If It's Not Right.
It's always a bit nerve-racking making radical changes to something you've spent a lot of time on, but if it's not right, it'll never be right and your only recourse is major surgery. I cut a chunk out of the bonnet and added an inch to the side. I found that using the filler to glue the foam together was better than the wood glue I'd used previously. A thin coat on each surface - just like applying a contact adhesive - did the trick, though it's best to leave it to set for at least 12 hours before going at it again.
Following my last post, Mr Burnett was kind enough to mention that the Embiricos Bentley might be worth a look and proposed that, taking a lead from the Bentley body, by extending the rear wing on the Alvis model and shaping it to reflect the flow of the front wing, it might help achieve a better balance and pull things into shape. Three quarters of the rear wing was removed, leaving a step to key the new shape of foam.
Spot on Mr Burnett; thank you. More material was shaved off where the top of the door transitions to the slightly pitched roof in an attempt to thin the hip at the 'B' post and get rid of the hunchback look of the earlier version. The radius of the roof viewed from the front, is still a bit square, so I may have to blend the door inwards from the swage line giving the top of the cabin a more dome-like profile.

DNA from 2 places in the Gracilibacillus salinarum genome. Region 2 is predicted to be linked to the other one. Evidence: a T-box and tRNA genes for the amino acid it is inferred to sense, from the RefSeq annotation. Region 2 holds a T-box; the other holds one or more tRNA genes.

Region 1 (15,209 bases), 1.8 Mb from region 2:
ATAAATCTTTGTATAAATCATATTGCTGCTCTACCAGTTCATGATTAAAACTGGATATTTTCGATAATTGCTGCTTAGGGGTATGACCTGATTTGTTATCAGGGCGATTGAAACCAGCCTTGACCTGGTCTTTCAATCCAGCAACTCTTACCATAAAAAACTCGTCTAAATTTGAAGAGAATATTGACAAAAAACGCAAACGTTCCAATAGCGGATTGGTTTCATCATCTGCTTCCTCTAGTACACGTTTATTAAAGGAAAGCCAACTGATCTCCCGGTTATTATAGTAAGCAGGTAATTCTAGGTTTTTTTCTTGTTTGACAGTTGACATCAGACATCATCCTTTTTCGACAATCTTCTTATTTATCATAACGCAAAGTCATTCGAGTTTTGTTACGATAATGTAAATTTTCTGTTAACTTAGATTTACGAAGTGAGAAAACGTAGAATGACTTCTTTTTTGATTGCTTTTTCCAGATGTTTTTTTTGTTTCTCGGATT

With a bit of shape added to the rear wing (I did the awkward-to-get-at inside face bits before sticking the wing to the body) the model is definitely looking a lot better.
There's work to do in making a fillet to help the flow of the inside rear wing to the boot area - it's looking a touch 'applied', at the moment.
Putting the model to one side whilst it set, I took my new clock into the workshop. It had been rather erratic over the past couple of weeks, sometimes going for three days, stopping and then, after restarting, going for only three minutes. Time to investigate. All the cogs and gears looked a bit dry so, on the advice of The Great Collector, I partly dismantled the works, applied some very light machine oil and, following reassembly, it was still running after 18 hours with a nice, evenly spaced tick....tock....tick....tock. The wheels at the front are the date display mechanism - a hand on the face points in the general direction of the relevant number - and it appears that the outer wheel operates semi-independently of the time-keeping, allowing the date to be adjusted to accommodate the length of the month by simply moving the hand forward. Clever stuff.
I've disarmed the chime for now as the striking mechanism, once activated, doesn't stop until the weight runs out of rope, announcing (fully wound) roughly 1248 o'clock. That can't be right.